JavaLobby and JavaOS

roy at
Sat Oct 11 10:25:05 PDT 1997

A microkernel is probably the worst possible fit for a 
"pure Java OS" (something that supports only Java)
if you are going to maintain the microkernel view of
things and run Kaffe as a server or subsystem.

Due to Java's security and safety, a conventional OS
carries a lot of extra baggage that is unnecessary for
a "pure Java OS".
The objective of microkernels is to isolate and
optimize mechanism in a small core, while providing
for multiple policies in user space. But with a 
"pure Java OS" this is unnecessary, since all you
need to support is Java. Furthermore, with a verifier
to assist, you may not need a user/kernel distinction
any more.

Instead what one probably should do is link Kaffe directly
into the kernel of some free OS (preferably real-time),
then throw out all the unnecessary stuff (user-kernel
distinction, processes, etc...)

A number of commercial and research OS vendors have used
this approach (including Chorus and the Univ. of Utah. Except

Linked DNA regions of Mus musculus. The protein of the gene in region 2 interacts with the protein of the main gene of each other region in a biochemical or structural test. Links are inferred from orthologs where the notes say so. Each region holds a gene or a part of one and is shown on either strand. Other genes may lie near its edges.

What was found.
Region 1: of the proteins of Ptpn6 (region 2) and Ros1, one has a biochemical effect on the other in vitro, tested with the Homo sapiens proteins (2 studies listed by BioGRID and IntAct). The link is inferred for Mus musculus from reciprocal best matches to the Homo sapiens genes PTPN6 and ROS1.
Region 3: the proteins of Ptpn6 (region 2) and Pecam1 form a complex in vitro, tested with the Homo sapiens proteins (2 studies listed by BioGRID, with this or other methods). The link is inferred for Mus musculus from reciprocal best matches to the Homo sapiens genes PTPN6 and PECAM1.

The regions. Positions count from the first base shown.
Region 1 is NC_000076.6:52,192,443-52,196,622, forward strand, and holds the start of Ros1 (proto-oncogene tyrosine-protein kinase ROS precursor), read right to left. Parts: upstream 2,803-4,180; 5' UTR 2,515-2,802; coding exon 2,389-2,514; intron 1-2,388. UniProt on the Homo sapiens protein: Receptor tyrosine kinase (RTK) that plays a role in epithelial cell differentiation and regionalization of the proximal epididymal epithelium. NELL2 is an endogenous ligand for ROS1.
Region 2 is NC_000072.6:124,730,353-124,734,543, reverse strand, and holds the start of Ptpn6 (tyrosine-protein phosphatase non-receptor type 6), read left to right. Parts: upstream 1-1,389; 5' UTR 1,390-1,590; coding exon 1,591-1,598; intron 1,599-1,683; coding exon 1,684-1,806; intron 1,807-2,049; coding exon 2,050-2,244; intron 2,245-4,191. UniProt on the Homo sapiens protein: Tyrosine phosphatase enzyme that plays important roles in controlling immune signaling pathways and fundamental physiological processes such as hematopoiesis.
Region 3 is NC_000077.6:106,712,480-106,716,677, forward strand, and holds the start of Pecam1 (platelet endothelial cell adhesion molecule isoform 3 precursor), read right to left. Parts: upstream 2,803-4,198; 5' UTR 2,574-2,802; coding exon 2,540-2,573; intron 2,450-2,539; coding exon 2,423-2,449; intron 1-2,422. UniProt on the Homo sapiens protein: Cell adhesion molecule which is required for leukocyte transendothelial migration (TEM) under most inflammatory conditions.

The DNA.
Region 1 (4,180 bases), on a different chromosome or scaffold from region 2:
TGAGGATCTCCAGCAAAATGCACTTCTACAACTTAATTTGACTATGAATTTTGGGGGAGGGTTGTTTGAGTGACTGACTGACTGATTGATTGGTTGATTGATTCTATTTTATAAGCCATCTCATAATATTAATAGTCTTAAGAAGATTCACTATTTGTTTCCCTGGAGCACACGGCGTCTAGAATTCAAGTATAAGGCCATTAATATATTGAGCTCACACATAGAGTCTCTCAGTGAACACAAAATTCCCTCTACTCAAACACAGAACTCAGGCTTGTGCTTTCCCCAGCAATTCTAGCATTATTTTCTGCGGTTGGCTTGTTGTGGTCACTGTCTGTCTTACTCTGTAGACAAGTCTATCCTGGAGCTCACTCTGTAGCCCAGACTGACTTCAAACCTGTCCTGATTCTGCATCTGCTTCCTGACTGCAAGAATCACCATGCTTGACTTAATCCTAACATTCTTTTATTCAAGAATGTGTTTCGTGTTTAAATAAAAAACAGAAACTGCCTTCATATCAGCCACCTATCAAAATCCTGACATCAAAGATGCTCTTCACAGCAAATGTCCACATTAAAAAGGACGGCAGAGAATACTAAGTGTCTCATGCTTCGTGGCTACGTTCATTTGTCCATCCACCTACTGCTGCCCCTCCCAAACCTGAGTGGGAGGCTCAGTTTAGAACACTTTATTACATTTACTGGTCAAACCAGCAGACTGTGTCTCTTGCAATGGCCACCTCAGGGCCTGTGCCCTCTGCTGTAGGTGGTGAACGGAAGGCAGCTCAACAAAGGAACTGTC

that neither is real-time, which may be important for us.)
i.e. to turning a conventional OS into a "pure java OS"
involves mostly paring stuff away.

Come to think of it, a micro-kernel may be a good starting
point if we were to link Kaffe directly into it (instead of
making it a "single server" or a "subsystem"), then turn
the non-Kaffe portions into a "pico-kernel" :-)

It may be that single-address space OSs are the best
match for Java. Perhaps we should look at Opal. Or a
kernel-extensible OS like Spin. These would probably
a much better starting point than Mach or Hurd.

By the way, I think Next is based on Mach 2.5, which is
not a microkernel. Neither is the current release of NT.


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